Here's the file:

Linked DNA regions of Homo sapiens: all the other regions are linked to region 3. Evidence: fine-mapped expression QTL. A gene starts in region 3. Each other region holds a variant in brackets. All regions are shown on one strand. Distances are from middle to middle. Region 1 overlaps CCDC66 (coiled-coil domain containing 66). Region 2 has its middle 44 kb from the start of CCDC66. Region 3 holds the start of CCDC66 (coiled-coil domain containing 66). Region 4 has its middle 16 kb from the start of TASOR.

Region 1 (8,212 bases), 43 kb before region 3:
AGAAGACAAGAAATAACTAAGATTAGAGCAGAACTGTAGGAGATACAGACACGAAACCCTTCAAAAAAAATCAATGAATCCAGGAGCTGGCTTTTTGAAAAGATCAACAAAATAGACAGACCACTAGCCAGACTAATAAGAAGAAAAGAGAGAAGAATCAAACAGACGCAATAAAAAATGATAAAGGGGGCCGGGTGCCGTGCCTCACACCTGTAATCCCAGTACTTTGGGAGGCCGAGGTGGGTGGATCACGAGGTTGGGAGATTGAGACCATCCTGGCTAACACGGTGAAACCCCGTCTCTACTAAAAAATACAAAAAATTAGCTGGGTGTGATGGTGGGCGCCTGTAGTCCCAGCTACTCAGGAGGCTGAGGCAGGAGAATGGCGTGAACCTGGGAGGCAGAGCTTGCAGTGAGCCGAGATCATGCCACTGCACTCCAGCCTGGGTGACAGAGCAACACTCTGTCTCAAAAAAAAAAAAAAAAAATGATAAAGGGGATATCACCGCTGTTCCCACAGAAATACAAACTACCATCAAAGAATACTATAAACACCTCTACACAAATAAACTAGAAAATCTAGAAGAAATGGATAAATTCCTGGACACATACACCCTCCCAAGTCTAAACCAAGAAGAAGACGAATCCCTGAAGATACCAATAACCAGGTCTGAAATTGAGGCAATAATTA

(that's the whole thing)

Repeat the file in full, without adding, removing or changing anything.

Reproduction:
Linked DNA regions of Homo sapiens: all the other regions are linked to region 3. Evidence: fine-mapped expression QTL. A gene starts in region 3. Each other region holds a variant in brackets. All regions are shown on one strand. Distances are from middle to middle. Region 1 overlaps CCDC66 (coiled-coil domain containing 66). Region 2 has its middle 44 kb from the start of CCDC66. Region 3 holds the start of CCDC66 (coiled-coil domain containing 66). Region 4 has its middle 16 kb from the start of TASOR.

Region 1 (8,212 bases), 43 kb before region 3:
AGAAGACAAGAAATAACTAAGATTAGAGCAGAACTGTAGGAGATACAGACACGAAACCCTTCAAAAAAAATCAATGAATCCAGGAGCTGGCTTTTTGAAAAGATCAACAAAATAGACAGACCACTAGCCAGACTAATAAGAAGAAAAGAGAGAAGAATCAAACAGACGCAATAAAAAATGATAAAGGGGGCCGGGTGCCGTGCCTCACACCTGTAATCCCAGTACTTTGGGAGGCCGAGGTGGGTGGATCACGAGGTTGGGAGATTGAGACCATCCTGGCTAACACGGTGAAACCCCGTCTCTACTAAAAAATACAAAAAATTAGCTGGGTGTGATGGTGGGCGCCTGTAGTCCCAGCTACTCAGGAGGCTGAGGCAGGAGAATGGCGTGAACCTGGGAGGCAGAGCTTGCAGTGAGCCGAGATCATGCCACTGCACTCCAGCCTGGGTGACAGAGCAACACTCTGTCTCAAAAAAAAAAAAAAAAAATGATAAAGGGGATATCACCGCTGTTCCCACAGAAATACAAACTACCATCAAAGAATACTATAAACACCTCTACACAAATAAACTAGAAAATCTAGAAGAAATGGATAAATTCCTGGACACATACACCCTCCCAAGTCTAAACCAAGAAGAAGACGAATCCCTGAAGATACCAATAACCAGGTCTGAAATTGAGGCAATAATTA